by Kelly Rae Smith
Nothing says "turn the page" quite like looking back at the events that have shaped us, and that's why the Gibbes Museum of Art is kicking off the new year with two dynamic exhibitions that illustrate stories from significant periods in American history.
Opening Jan. 11, Witness to History: Civil Rights Era Photographs by James Karales features moving images from Dr. Martin Luther King's 1960s, while Vibrant Vision: The Collection of Jonathan Green and Richard Weedman gives viewers a tiny glimpse into the couple's expansive 35-year-long assemblage of diverse, multicultural art.
The museum chose to display the Civil Rights-era photographs of Karales to coincide with the 150th anniversary of the Emancipation Proclamation as well as the 50th anniversary of desegregation in South Carolina public schools. Karales, who worked for Look Magazine in the 1960s, created powerful images of the era during his travels with Dr. Martin Luther King. "Selma to Montgomery March," arguably his most recognizable piece, will be among the works exhibited through May 12.
"It's essentially the kind of iconic image associated with that particular day," says curator Sara Arnold. "Dr. Martin Luther King and other Civil Rights leaders are stepping out in unison, and it's just this long train of people marching — so many people that it looks like an endless line. And there's this dark, ominous cloud hanging over them but they are determinedly marching forward, and it sort of transcends the whole purpose of the march. It's incredibly memorable, so it's lived on as very symbolic of that particular event."
Karales, who made a name for himself with extraordinary images of the integrated coal-mining town of Rendville, Ohio, captured moments the world would have otherwise never seen, like the intimate space of King's kitchen. "There's another fantastic image of Dr. Martin Luther King Jr.," Arnold says, "and he's sitting with his daughter in their home at their kitchen table, and apparently it was one of those published in Look Magazine around 1962 or 1963. He's explaining to his daughter why she is not allowed to visit the segregated amusement park in Atlanta, and it's just this very poignant image where you can see he is sort of trying to explain something that is really unexplainable." Witness to History will feature this image, along with the Rendville photographs that launched Karales' career, in the Rotunda Gallery.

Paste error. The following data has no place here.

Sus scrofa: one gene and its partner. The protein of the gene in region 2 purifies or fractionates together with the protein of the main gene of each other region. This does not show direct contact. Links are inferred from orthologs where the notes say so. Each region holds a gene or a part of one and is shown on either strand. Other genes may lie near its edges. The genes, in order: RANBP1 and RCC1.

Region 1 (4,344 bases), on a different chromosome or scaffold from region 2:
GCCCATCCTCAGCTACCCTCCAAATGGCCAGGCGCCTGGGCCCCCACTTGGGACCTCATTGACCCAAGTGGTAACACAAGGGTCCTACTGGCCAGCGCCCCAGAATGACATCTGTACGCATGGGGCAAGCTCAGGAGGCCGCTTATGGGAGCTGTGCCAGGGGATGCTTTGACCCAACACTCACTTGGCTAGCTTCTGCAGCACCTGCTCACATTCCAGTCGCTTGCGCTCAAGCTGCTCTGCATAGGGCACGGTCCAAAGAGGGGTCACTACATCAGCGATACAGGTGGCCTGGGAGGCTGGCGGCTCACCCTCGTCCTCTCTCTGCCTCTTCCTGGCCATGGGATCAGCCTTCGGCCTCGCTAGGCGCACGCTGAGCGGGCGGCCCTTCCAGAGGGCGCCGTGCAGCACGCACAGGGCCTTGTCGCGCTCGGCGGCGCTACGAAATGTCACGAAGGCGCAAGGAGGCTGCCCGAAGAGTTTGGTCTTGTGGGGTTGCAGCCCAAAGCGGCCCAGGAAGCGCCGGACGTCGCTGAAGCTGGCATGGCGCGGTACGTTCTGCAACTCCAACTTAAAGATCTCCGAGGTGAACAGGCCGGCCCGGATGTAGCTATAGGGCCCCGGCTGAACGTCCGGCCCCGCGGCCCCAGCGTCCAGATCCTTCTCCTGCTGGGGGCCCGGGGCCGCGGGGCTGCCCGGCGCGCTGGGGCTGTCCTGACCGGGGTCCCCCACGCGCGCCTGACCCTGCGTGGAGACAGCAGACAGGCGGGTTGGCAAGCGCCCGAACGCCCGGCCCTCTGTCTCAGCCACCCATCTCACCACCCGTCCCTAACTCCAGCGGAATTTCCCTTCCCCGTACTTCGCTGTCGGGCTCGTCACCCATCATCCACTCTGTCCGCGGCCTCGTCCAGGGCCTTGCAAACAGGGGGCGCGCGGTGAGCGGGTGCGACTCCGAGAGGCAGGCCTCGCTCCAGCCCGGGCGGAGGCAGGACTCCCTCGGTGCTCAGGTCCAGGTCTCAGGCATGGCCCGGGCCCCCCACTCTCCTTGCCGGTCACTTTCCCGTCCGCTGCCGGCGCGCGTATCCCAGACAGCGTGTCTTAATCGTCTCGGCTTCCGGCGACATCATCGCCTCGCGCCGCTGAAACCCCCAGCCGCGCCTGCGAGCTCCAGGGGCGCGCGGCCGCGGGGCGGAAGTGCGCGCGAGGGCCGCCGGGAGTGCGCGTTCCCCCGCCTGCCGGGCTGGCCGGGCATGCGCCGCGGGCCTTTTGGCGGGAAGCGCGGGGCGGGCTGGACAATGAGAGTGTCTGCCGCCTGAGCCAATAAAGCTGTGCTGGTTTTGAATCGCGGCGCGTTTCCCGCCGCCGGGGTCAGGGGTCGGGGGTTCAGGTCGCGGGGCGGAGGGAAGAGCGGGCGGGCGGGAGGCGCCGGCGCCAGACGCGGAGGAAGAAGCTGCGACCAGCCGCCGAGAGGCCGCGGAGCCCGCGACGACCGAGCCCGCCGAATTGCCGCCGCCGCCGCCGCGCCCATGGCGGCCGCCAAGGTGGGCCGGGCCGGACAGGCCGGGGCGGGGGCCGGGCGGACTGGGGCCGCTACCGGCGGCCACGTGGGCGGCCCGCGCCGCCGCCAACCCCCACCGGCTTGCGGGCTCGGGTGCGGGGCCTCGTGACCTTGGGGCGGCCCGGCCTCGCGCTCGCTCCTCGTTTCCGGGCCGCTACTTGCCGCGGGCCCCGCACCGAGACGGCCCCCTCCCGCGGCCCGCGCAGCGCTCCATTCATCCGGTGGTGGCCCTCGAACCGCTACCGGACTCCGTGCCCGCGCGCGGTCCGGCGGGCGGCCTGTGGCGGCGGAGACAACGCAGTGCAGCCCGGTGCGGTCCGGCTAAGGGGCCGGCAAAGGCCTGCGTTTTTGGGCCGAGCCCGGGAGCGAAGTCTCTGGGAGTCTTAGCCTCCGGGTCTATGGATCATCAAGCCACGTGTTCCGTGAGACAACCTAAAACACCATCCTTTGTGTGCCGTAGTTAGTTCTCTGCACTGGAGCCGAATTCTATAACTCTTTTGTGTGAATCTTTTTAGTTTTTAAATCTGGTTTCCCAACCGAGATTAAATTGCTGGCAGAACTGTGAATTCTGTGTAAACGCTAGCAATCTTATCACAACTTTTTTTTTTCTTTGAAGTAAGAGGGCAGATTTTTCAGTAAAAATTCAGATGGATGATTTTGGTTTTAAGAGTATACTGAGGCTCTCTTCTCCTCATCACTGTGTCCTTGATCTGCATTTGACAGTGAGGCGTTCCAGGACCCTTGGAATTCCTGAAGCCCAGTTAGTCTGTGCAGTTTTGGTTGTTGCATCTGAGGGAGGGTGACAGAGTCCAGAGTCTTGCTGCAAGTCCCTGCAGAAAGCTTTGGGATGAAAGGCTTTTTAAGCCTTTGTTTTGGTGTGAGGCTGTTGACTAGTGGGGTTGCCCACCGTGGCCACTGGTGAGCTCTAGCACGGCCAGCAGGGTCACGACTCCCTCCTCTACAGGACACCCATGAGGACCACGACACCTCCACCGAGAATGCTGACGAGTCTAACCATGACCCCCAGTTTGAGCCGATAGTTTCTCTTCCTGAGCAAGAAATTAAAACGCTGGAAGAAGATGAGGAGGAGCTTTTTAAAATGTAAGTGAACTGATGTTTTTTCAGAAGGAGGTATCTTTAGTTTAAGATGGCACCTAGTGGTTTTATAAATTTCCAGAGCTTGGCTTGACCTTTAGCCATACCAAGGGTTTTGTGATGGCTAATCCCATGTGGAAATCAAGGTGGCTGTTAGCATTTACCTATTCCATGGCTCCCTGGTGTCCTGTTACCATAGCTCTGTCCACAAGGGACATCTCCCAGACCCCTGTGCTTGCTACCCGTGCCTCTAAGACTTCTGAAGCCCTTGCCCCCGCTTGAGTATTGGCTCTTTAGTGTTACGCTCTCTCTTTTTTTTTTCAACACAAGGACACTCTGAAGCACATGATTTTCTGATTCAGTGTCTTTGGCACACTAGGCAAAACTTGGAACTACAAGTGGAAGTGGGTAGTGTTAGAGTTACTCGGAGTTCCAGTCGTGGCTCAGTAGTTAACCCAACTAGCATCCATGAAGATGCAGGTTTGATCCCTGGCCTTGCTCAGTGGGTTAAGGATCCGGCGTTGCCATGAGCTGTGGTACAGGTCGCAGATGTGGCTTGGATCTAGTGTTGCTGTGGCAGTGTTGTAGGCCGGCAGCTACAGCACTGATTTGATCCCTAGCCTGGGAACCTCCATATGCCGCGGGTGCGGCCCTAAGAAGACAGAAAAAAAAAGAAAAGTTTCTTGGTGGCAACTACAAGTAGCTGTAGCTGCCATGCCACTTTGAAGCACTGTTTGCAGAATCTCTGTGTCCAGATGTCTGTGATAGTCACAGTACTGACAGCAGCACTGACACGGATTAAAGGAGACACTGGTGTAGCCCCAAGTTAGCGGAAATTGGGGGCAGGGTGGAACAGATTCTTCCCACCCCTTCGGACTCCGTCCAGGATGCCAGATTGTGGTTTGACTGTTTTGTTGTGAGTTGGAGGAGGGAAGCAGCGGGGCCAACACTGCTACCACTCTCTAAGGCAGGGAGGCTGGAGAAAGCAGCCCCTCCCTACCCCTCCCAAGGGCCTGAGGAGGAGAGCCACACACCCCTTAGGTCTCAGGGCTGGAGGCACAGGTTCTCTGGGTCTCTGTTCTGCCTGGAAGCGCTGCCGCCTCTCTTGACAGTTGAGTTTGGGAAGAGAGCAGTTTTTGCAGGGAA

Running concurrently in the Main Gallery is Jonathan Green and Richard Weedman's Vibrant Vision. The two have been collecting art for almost as long as they've been together as a couple, unified in their mutual recognition of the importance of preserving art that is historically significant. Although only an excerpt will be exhibited, their 1,300-strong collection of paintings, sculpture, and works on paper explores themes of love, spirituality, and belonging. Featured artists hail from Latin America, the Caribbean, and Cuba, though the most significant portion of art comes from the Works Progress Administration (WPA) era of the 1930s and 1940s, including art that vividly portrays a range of emotions, from the tenderness between parent and child to hard-fought struggles for racial equality.
"The WPA was so important because it provided unprecedented government support to artists," curator Pamela Wall says. "In addition to financial support, the WPA art centers provided artists with access to expensive equipment, such as printing presses, and fostered collaboration among artists. All of these factors resulted in great artistic output during the WPA era."
Despite the disappearance of much of the era's art, Green and Weedman have been able to recover a great deal of the works, and the exhibition is a unique opportunity for the public to witness these and other pieces that inspire them. Green is also displaying a few of his own paintings.
The sharing doesn't stop there. Both Green and Weedman will personally lead one tour per month of the exhibition's run, and they're free. Additionally, there's a mobile website where viewers can expand upon the experience in the galleries, and QR codes will accompany the pieces, presenting a myriad of information attendees can surf through to make the time spent with this influential art all the more rewarding.
"I think this is a period that is sometimes overlooked," Wall says, "but with the strength and quality of the artwork, I really think there's a lot people can enjoy and learn."
Published here in the Charleston City Paper